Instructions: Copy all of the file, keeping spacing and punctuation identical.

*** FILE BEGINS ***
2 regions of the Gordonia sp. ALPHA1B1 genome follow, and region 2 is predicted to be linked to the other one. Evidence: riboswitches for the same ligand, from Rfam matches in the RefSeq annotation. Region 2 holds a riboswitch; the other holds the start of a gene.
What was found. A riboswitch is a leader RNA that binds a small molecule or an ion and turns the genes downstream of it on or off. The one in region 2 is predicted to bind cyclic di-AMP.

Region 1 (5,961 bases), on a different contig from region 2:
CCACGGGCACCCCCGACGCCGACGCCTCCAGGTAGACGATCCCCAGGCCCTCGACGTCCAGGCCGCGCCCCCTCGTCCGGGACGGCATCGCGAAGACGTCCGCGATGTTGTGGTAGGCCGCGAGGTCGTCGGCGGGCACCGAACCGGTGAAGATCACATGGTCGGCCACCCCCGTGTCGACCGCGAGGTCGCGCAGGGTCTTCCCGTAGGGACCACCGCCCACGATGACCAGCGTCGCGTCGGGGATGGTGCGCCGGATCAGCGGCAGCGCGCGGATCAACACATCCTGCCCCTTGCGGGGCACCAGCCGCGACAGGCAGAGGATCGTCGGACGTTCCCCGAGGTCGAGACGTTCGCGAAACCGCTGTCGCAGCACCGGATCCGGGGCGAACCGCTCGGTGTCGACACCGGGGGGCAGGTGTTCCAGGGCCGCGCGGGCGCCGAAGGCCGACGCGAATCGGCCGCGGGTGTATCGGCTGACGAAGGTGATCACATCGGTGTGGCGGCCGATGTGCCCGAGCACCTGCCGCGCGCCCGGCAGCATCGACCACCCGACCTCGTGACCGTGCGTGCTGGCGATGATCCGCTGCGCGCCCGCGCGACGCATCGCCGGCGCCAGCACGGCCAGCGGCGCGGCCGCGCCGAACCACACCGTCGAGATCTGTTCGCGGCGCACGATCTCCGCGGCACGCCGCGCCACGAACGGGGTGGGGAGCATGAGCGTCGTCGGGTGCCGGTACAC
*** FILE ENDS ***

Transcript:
2 regions of the Gordonia sp. ALPHA1B1 genome follow, and region 2 is predicted to be linked to the other one. Evidence: riboswitches for the same ligand, from Rfam matches in the RefSeq annotation. Region 2 holds a riboswitch; the other holds the start of a gene.
What was found. A riboswitch is a leader RNA that binds a small molecule or an ion and turns the genes downstream of it on or off. The one in region 2 is predicted to bind cyclic di-AMP.

Region 1 (5,961 bases), on a different contig from region 2:
CCACGGGCACCCCCGACGCCGACGCCTCCAGGTAGACGATCCCCAGGCCCTCGACGTCCAGGCCGCGCCCCCTCGTCCGGGACGGCATCGCGAAGACGTCCGCGATGTTGTGGTAGGCCGCGAGGTCGTCGGCGGGCACCGAACCGGTGAAGATCACATGGTCGGCCACCCCCGTGTCGACCGCGAGGTCGCGCAGGGTCTTCCCGTAGGGACCACCGCCCACGATGACCAGCGTCGCGTCGGGGATGGTGCGCCGGATCAGCGGCAGCGCGCGGATCAACACATCCTGCCCCTTGCGGGGCACCAGCCGCGACAGGCAGAGGATCGTCGGACGTTCCCCGAGGTCGAGACGTTCGCGAAACCGCTGTCGCAGCACCGGATCCGGGGCGAACCGCTCGGTGTCGACACCGGGGGGCAGGTGTTCCAGGGCCGCGCGGGCGCCGAAGGCCGACGCGAATCGGCCGCGGGTGTATCGGCTGACGAAGGTGATCACATCGGTGTGGCGGCCGATGTGCCCGAGCACCTGCCGCGCGCCCGGCAGCATCGACCACCCGACCTCGTGACCGTGCGTGCTGGCGATGATCCGCTGCGCGCCCGCGCGACGCATCGCCGGCGCCAGCACGGCCAGCGGCGCGGCCGCGCCGAACCACACCGTCGAGATCTGTTCGCGGCGCACGATCTCCGCGGCACGCCGCGCCACGAACGGGGTGGGGAGCATGAGCGTCGTCGGGTGCCGGTACAC